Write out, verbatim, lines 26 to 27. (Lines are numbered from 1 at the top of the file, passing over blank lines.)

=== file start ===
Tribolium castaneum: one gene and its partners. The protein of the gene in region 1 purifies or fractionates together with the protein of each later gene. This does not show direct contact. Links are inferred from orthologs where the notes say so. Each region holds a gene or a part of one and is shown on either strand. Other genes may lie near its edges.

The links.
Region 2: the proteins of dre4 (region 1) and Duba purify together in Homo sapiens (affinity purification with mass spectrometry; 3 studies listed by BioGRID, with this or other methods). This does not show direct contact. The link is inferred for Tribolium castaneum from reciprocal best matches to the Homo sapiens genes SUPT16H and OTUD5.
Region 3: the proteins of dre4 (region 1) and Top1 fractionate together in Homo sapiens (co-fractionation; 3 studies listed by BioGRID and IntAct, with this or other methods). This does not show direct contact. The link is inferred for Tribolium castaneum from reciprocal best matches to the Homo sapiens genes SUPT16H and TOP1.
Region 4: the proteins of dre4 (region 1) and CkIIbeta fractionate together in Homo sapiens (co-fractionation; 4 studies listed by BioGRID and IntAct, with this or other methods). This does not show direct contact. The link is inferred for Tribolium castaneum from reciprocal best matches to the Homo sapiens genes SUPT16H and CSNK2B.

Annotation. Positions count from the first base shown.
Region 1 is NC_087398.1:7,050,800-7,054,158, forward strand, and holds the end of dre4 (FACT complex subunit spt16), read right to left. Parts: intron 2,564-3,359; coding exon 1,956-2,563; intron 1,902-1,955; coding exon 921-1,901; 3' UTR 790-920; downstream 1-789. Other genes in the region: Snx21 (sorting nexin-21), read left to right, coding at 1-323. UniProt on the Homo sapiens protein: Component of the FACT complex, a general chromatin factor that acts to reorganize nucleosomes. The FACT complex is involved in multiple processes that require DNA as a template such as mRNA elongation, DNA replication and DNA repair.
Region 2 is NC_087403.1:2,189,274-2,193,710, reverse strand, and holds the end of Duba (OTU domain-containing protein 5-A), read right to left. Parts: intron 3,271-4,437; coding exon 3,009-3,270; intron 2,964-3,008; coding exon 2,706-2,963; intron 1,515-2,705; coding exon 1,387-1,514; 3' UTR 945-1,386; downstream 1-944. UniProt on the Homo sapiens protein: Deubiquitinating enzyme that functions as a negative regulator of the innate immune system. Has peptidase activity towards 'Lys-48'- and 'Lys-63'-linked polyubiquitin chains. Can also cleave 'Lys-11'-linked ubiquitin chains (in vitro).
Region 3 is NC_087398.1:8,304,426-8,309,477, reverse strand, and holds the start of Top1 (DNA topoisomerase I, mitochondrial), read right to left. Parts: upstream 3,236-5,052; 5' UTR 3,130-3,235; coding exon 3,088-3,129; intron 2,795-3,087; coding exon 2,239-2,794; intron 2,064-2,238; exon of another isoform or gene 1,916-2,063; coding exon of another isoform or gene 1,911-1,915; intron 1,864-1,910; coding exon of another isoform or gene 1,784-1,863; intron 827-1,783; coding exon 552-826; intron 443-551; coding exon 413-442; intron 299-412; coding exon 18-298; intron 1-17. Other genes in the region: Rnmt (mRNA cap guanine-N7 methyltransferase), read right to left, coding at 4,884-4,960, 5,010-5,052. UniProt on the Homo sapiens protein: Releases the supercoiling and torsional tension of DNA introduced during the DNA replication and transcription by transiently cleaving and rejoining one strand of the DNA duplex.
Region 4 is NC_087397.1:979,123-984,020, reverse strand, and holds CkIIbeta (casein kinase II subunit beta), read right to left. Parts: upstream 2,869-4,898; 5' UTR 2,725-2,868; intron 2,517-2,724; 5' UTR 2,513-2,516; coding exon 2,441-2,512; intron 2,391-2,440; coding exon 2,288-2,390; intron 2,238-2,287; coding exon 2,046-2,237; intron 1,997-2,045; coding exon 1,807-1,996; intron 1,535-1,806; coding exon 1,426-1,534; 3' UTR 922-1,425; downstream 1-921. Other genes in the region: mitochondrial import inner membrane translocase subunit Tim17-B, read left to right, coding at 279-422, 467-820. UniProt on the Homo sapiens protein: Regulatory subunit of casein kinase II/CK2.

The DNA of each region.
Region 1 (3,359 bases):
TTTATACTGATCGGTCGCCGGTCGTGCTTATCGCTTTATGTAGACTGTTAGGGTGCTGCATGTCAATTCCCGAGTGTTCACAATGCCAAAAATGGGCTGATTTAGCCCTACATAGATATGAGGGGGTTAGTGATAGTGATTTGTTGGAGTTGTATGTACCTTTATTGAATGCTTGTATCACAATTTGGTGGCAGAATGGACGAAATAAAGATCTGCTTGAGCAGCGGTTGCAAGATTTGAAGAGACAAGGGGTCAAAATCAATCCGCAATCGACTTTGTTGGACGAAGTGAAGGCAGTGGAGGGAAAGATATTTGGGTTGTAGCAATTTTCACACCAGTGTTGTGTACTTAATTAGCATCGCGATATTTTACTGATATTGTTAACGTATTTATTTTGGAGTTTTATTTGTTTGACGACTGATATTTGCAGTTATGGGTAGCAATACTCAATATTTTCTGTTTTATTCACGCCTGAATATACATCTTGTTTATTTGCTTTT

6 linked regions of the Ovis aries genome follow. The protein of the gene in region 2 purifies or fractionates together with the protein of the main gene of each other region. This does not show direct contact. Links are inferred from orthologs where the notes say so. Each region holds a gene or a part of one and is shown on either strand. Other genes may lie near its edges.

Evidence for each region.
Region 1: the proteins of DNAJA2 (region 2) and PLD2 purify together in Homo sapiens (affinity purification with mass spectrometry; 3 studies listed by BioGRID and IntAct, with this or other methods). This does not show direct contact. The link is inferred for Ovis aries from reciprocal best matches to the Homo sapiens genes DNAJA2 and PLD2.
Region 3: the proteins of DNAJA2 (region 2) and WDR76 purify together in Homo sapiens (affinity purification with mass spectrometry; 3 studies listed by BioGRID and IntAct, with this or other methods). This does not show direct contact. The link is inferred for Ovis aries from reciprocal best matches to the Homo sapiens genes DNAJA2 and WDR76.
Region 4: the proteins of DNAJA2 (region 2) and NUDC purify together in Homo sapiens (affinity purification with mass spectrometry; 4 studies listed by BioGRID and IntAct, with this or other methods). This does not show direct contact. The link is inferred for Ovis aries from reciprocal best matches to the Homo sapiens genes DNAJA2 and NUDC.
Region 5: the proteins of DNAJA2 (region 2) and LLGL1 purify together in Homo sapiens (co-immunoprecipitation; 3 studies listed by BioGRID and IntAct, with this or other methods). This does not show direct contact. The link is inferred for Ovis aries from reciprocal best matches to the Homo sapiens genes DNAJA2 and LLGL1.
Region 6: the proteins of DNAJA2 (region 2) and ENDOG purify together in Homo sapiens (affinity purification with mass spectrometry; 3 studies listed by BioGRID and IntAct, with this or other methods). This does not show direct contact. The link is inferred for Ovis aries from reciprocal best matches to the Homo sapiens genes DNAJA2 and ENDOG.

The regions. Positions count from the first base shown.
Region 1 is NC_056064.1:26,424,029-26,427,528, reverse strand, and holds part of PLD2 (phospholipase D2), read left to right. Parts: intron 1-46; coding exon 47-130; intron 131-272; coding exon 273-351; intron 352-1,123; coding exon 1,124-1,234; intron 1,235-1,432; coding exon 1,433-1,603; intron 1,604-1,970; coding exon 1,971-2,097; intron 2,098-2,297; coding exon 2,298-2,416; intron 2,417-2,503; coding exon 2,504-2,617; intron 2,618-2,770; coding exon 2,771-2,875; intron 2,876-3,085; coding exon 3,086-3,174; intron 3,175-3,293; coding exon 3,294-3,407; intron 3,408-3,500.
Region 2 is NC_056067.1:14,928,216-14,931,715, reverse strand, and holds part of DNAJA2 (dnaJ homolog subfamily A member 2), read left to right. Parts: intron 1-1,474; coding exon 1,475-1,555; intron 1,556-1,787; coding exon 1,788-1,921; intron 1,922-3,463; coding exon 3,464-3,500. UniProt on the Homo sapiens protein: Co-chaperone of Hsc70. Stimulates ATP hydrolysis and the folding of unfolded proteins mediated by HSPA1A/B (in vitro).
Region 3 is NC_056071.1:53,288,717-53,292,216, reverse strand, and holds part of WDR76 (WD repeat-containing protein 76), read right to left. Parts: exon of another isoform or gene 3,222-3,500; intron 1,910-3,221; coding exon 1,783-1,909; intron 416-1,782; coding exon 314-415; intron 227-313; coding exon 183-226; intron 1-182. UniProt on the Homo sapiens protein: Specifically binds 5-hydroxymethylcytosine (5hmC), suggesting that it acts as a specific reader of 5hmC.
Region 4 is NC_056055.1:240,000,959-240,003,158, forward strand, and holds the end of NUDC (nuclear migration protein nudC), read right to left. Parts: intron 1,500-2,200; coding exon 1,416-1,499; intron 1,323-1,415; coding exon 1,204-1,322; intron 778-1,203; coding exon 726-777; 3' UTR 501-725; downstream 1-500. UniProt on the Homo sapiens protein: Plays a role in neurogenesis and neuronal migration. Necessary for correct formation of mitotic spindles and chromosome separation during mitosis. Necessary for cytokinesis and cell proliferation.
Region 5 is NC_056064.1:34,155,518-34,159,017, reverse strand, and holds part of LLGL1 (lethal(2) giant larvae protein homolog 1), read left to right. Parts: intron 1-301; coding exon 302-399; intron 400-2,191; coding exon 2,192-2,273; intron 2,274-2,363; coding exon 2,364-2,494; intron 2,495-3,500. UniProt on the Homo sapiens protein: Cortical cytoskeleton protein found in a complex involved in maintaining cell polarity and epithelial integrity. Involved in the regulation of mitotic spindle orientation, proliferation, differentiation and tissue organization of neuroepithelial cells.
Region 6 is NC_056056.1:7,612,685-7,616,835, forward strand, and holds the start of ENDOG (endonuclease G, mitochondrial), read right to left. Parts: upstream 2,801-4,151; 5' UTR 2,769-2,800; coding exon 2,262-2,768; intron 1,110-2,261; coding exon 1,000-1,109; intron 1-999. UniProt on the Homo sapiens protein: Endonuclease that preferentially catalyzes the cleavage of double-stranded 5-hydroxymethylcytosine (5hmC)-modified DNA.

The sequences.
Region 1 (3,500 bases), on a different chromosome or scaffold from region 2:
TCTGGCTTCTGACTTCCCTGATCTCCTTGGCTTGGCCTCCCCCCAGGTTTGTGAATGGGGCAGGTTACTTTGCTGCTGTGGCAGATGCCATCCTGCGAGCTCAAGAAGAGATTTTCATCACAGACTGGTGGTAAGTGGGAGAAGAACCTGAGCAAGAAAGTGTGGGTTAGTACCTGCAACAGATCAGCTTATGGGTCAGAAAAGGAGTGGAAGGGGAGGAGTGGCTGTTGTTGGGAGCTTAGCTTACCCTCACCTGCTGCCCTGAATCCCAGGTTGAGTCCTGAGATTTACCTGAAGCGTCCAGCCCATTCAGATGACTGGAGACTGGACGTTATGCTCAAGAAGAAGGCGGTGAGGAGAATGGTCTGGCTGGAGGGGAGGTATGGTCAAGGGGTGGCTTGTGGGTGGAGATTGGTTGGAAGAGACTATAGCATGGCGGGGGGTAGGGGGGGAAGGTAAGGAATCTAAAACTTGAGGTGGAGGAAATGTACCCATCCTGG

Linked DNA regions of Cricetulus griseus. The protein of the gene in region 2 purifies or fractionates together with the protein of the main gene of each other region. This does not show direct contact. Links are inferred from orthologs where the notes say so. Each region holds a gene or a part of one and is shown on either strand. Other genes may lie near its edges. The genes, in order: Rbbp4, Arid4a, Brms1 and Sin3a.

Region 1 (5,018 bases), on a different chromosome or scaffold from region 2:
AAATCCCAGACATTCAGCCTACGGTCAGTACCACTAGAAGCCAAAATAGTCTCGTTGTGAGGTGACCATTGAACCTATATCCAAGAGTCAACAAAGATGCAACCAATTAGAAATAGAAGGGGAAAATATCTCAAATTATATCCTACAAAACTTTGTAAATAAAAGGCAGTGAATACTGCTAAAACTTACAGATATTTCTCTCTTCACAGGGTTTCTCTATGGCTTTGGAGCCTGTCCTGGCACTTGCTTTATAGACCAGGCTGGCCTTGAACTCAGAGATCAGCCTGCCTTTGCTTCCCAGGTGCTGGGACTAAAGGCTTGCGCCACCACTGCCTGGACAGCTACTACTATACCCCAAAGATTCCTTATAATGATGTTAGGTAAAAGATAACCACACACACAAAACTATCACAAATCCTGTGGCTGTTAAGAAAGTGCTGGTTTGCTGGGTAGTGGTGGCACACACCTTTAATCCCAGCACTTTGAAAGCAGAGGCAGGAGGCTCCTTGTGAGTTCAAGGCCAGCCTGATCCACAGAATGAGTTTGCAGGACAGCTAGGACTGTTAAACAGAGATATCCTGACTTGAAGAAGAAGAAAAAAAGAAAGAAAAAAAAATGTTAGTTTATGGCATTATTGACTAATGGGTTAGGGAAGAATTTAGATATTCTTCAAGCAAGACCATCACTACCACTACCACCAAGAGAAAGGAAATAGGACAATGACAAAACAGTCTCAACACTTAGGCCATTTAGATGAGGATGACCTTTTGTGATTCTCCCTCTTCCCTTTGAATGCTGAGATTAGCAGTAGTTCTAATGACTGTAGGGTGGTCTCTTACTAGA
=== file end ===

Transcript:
Region 5 is NC_056064.1:34,155,518-34,159,017, reverse strand, and holds part of LLGL1 (lethal(2) giant larvae protein homolog 1), read left to right. Parts: intron 1-301; coding exon 302-399; intron 400-2,191; coding exon 2,192-2,273; intron 2,274-2,363; coding exon 2,364-2,494; intron 2,495-3,500. UniProt on the Homo sapiens protein: Cortical cytoskeleton protein found in a complex involved in maintaining cell polarity and epithelial integrity. Involved in the regulation of mitotic spindle orientation, proliferation, differentiation and tissue organization of neuroepithelial cells.
Region 6 is NC_056056.1:7,612,685-7,616,835, forward strand, and holds the start of ENDOG (endonuclease G, mitochondrial), read right to left. Parts: upstream 2,801-4,151; 5' UTR 2,769-2,800; coding exon 2,262-2,768; intron 1,110-2,261; coding exon 1,000-1,109; intron 1-999. UniProt on the Homo sapiens protein: Endonuclease that preferentially catalyzes the cleavage of double-stranded 5-hydroxymethylcytosine (5hmC)-modified DNA.